6 Essential Data Visualization Python Libraries – Matplotlib, Seaborn, Bokeh, Altair, Plotly, GGplot
“Visualization gives you answers to questions you didn’t know you had.” – Ben Shneiderman
My day-to-day work as a Data Scientist requires a great deal of experimentation. That means I rely a lot on data visualization to explore the dataset I’m working on.
And I couldn’t relate more to Ben Shneiderman’s quote! Data visualization gives me answers to questions I hadn’t even considered before. After all, a picture is worth a thousand data points!
This naturally leads to the million-dollar question – which Python library should you use for data visualization? There are quite a few across the board. Even seasoned data scientists can get lost in the myriad sea of features that each Python library has to offer.
That’s why I wanted to write this article espousing the advantages and unique features of the different data visualization Python libraries. We will cover some of the most amazing libraries for visualization that Python supports. Each of these libraries possesses its own flair and is really useful for a particular kind of visualization task.
So without much ado, let’s start!
If you’re new to Python and/or data visualization, I suggest checking out the below resources by Analytics Vidhya:
The 6 Data Visualization Python Libraries We’ll Cover
Chances are you’ve already used matplotlib in your data science journey. From beginners in data science to experienced professionals building complex data visualizations, matplotlib is usually the default visualization Python library data scientists turn to.
matplotlib is known for the high amount of flexibility it provides as a 2-D plotting library in Python. If you have a MATLAB programming background, you’ll find the Pyplot interface of Matplotlib very familiar. You’ll be off with your first visualization in no time at all!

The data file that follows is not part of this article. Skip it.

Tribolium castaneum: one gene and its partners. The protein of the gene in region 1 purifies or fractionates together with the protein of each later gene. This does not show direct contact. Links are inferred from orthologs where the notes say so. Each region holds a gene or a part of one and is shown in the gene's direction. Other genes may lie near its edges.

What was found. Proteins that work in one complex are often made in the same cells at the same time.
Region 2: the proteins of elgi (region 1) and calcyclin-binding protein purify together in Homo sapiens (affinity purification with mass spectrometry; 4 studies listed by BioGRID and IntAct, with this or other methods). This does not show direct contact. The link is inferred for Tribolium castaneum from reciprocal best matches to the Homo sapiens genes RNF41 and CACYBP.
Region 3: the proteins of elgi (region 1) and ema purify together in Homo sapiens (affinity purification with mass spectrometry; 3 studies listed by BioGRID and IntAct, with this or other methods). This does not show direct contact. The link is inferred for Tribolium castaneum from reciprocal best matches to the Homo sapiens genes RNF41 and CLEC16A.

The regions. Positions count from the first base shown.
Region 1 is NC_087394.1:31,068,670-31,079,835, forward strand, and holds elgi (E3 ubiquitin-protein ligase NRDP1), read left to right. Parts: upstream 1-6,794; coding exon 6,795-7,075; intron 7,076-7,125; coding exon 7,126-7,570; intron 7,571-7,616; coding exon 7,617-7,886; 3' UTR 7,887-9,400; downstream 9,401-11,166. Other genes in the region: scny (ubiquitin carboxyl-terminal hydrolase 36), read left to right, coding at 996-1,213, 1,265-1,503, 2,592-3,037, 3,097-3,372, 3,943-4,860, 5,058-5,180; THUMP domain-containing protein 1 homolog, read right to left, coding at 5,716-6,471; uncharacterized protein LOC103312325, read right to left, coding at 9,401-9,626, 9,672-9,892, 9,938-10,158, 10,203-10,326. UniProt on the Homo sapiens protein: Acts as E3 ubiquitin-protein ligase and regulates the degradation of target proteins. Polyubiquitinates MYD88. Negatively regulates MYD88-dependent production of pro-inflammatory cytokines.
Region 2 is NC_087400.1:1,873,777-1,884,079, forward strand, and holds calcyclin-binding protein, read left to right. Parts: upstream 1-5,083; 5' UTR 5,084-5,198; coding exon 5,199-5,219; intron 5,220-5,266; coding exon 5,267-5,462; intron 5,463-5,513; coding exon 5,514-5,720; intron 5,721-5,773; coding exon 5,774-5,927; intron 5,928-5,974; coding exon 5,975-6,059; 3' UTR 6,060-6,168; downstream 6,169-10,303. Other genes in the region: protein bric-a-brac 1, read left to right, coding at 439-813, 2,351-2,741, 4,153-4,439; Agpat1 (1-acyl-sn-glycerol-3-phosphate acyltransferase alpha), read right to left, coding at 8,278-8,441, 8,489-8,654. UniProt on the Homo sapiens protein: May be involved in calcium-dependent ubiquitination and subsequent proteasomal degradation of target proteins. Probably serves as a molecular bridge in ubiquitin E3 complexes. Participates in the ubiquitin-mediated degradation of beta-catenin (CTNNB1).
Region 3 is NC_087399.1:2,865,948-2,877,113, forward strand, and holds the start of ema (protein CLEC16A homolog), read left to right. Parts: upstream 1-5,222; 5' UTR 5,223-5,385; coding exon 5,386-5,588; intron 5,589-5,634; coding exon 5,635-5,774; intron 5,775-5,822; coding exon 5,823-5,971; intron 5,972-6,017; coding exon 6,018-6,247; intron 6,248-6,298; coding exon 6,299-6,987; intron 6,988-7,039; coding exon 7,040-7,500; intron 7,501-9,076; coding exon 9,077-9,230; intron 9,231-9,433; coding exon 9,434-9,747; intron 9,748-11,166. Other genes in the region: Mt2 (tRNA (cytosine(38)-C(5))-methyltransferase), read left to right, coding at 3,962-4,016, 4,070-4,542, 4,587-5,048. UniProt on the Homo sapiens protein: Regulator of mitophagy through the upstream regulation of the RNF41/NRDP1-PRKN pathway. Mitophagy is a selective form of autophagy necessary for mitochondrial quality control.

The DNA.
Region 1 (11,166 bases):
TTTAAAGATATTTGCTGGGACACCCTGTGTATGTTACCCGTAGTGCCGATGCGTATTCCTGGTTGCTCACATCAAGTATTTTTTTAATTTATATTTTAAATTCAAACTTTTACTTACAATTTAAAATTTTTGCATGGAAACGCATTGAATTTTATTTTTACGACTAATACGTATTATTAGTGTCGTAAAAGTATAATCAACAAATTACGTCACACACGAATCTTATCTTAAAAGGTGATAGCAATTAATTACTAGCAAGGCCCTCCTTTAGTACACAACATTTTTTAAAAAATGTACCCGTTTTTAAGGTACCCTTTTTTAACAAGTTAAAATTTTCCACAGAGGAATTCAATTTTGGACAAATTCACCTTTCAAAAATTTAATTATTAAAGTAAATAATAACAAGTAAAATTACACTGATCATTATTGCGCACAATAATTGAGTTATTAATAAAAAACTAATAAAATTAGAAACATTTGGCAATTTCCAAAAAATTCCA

Unique features of Matplotlib
Matplotlib can be used in multiple ways in Python, including Python scripts, the Python and iPython shells, Jupyter Notebooks and what not! This is why it’s often used to create visualizations not just by Data Scientists but also by researchers to create graphs that are of publication quality.
Matplotlib supports all the popular charts (lots, histograms, power spectra, bar charts, error charts, scatterplots, etc.) right out of the box. There are also extensions that you can use to create advanced visualizations like 3-Dimensional plots, etc.
What I personally like about matplotlib is that because it’s so flexible, it lets the user control aspects of the visualization at the most granular level, from a single line or dot in the graph to the entire chart. This means you can customize it at the highest levels.
Tutorial(s) to learn matplotlib
Here are some useful tutorials to learn matplotlib:
- A Beginner’s Guide to matplotlib for Data Visualization and Exploration in Python
- matplotlib Official Documentation
Here’s Matplotlib’s creator giving an introductory tutorial:
When I look at visualizations built by Seaborn, only one word comes to mind – beautiful! Seaborn is built on top of matplotlib and provides a very simple yet intuitive interface for building visualizations. When using Seaborn, you will also notice that many of the default settings in the plots work quite well right out of the box.
Unique features of Seaborn
The first unique feature of Seaborn is that it is designed in such a way that you write way lesser code to achieve high-grade visualizations. Here is an example of this simplicity. Notice how we can create a complex visualization with just a single line of plotting code:
The second useful feature of Seaborn is that it supports a plethora of advanced plots like categorical plotting (catplot), distribution plotting using kde (distplot), swarm plot, etc. right out of the box. And of course, we saw one example of relplot above.